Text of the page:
Ex-Baltimore Mayor Catherine Pugh faces fraud, tax charges
BALTIMORE — The disgraced former mayor of Baltimore was charged Wednesday with fraud and tax evasion involving sales of her self-published children’s books to non-profits and foundations that did business with the government.
An 11-count federal indictment accuses Catherine Pugh of arranging fraudulent sales of her “Healthy Holly” books to schools, libraries and a medical system to enrich herself, promote her political career and fund her run for mayor.
“There are many victims in this case” said U.S. Attorney Robert Hur in announcing the indictment. “The victims are all of us, the taxpayers and the people of Baltimore, who expect and deserve integrity from their public officials.”
Federal authorities say Pugh and two city employees double-sold the books or failed to deliver them to institutions they were purchased for, including the Baltimore City Public Schools. Pugh then allegedly used the proceeds to fund straw donations to her mayoral campaign and to renovate a house.
Pugh, who has been in seclusion since early April, is expected to surrender to U.S. marshals ahead of her arraignment Thursday in Baltimore. She’ll appear before U.S. District Judge Deborah K. Chasanow on charges of conspiracy to commit wire fraud, wire fraud, conspiracy to defraud the United States and tax evasion.
The grand jury indictment returned on Nov. 14 also charged two of Pugh’s associates, Gary Brown Jr. and Roslyn Wedington, who have pleaded guilty to conspiracy and tax fraud.
Hur described the alleged crimes as a yearslong “ruse” involving “funny documents” including faked federal tax forms and invoices, and companies that did no actual work.
If convicted, Pugh faces up to 20 years in prison on each wire fraud count, and five years for each tax evasion count. The federal government also will seek to seize a house owned by Pugh and $770,000 as part of any sentence.
Pugh’s attorney, Steven Silverman, declined comment, saying he’ll address the allegations in open court.
Pugh, 69, resigned in May after authorities began probing whether she arranged bulk sales of “Healthy Holly” books to disguise political kickbacks. Federal, state and local probes examined financial arraignments that netted Pugh hundreds of thousands of dollars over the years for her hard-to-find books. They were meant for schools and day care centers, but it’s unclear where tens of thousands of copies ended up.
Asked whether he views the buyers of the books as victims, or co-conspirators, Hur said the nearly three-year investigation continues, and people can “rest assured that we are continuing to look at all the potential criminal charges that could be brought.”
Hur also fended off a question about whether the purchasers received any direct benefit or desired influence.
“All very interesting questions,” Hur said. “We look forward to telling more in court.”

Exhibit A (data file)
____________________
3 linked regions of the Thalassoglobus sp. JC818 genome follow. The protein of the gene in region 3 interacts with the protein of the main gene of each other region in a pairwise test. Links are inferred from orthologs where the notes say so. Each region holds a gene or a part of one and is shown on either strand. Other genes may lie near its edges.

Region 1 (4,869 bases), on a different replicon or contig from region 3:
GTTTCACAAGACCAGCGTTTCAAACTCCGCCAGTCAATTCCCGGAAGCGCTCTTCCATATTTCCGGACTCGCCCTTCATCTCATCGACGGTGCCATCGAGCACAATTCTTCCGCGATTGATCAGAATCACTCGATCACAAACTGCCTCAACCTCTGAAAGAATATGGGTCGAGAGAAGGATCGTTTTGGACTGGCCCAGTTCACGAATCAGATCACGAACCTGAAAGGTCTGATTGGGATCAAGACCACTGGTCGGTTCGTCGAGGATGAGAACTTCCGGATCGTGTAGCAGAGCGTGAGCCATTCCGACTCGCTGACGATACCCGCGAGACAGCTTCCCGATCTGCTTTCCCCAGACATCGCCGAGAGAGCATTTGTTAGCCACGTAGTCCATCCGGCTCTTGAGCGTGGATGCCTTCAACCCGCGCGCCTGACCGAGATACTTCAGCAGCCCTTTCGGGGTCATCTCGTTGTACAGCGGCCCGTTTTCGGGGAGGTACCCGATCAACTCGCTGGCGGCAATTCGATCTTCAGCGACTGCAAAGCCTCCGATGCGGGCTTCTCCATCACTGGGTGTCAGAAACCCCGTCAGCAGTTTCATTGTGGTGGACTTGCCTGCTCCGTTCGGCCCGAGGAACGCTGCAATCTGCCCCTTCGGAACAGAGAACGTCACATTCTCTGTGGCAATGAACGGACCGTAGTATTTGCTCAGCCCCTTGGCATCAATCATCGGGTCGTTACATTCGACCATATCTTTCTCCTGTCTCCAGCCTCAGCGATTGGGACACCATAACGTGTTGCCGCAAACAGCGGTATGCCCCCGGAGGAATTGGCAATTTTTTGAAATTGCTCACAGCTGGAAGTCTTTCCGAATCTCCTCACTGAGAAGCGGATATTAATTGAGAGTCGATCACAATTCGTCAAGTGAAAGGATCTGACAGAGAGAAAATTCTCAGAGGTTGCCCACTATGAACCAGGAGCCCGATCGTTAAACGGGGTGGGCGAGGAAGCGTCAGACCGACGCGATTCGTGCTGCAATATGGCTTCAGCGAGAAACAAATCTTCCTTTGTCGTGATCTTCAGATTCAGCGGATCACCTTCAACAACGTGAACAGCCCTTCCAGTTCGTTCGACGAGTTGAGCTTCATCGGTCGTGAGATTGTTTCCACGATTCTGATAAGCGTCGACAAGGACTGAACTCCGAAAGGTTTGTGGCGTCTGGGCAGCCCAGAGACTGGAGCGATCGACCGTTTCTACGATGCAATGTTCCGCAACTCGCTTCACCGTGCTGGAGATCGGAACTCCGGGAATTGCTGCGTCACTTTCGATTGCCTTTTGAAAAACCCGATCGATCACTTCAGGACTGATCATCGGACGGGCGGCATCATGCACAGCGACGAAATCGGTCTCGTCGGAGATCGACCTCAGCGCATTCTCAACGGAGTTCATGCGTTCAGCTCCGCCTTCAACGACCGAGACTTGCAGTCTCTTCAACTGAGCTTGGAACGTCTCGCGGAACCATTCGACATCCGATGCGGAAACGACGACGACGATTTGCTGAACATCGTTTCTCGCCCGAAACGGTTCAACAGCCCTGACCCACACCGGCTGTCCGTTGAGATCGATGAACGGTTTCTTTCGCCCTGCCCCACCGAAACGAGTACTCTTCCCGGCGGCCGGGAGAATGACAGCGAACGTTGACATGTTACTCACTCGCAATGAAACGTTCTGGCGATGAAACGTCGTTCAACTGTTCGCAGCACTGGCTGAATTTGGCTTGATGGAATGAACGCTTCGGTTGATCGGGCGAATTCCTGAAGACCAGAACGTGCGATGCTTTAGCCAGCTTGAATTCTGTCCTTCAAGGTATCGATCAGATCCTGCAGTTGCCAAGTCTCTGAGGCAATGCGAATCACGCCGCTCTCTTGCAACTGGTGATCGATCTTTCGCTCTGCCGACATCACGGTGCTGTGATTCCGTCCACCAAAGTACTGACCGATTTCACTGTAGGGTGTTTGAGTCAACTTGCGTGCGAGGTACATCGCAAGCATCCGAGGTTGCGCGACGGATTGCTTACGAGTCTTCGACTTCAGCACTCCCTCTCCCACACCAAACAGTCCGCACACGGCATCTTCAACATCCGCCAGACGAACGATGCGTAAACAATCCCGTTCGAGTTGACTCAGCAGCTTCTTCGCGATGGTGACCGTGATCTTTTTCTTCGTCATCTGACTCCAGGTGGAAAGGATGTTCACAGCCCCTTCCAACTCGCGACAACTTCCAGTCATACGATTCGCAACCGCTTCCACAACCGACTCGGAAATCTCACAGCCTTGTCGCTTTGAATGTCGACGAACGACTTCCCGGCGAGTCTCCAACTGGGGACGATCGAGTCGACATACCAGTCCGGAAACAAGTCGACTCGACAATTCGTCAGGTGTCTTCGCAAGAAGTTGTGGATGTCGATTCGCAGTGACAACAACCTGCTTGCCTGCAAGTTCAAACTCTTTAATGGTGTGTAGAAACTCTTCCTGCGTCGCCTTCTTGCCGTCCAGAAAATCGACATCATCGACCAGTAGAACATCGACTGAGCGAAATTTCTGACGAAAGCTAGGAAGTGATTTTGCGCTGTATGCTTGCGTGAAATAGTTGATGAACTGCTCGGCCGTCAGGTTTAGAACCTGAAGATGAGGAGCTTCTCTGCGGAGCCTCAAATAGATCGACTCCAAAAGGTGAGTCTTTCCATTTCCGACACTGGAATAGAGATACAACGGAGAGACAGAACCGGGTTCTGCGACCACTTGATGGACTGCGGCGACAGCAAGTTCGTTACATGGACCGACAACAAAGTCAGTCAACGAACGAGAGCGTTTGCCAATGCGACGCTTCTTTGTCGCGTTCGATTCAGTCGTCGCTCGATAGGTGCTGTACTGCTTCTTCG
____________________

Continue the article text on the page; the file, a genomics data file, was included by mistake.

The first-term Democrat, who became mayor in late 2016, took a leave from the mayor’s office in early April. At the time, Silverman blamed poor health following a bout of pneumonia, and described Pugh as so fragile physically and mentally that she was unable to make “major decisions.” Days later, FBI and IRS agents raided her offices, homes and other locations, seizing money transfer receipts, a laptop, compact discs and a $100,000 check from the University of Maryland Medical System to Pugh’s “Healthy Holly” company.
The indictment accuses her, among other crimes, of claiming taxable income in 2016 of $31,020, with $4,168 tax due, “when in fact, Pugh’s taxable income was $322,365, with an income tax due of approximately $102,444.”
Pugh’s books included “Healthy Holly: Exercising is Fun” and “Healthy Holly: Fruits Come in Colors like the Rainbow.” Most were sold directly to nonprofits and foundations that did business – or attempted to do business – with the state or the city of Baltimore, according to the indictment.
Brown, an aide to Pugh in the state Senate and during her 2016 campaign, helped hawk the books, often calling himself Healthy Holly’s CEO even though he was never an employee.
Pugh had served in the state legislature since 2005. As a state senator, she sat on a committee that funded the University of Maryland Medical System, one of the state’s largest private employers. She also sat on the hospital network’s board sat starting in 2001, and until the scandal erupted in March, it was her biggest book customer.
The medical system paid Pugh $500,000 for 100,000 copies, but there was no contract, and the system described some of the purchases as “grants” in federal filings. She returned her most recent $100,000 payment and described the deal as a “regrettable mistake” before retreating from public view.
Health care provider Kaiser Permanente also disclosed that it paid Pugh’s Healthy Holly LLC about $114,000 between 2015 and 2018 for roughly 20,000 copies. She oversaw Baltimore’s spending board in 2017, when the city awarded a $48 million contract to the Kaiser Foundation Health Plan of the Mid-Atlantic States Inc.
Pugh became the second mayor of Baltimore in less than a decade to step down because of a scandal. Former Mayor Sheila Dixon left office in 2010 as part of a plea deal for misappropriating about $500 in gift cards meant for needy families.
A longtime city council member, Bernard “Jack” Young, took over as mayor after Pugh resigned. He inherited a city with failing schools, a thriving illegal drug market and one of the nation’s highest rates of violent crime.
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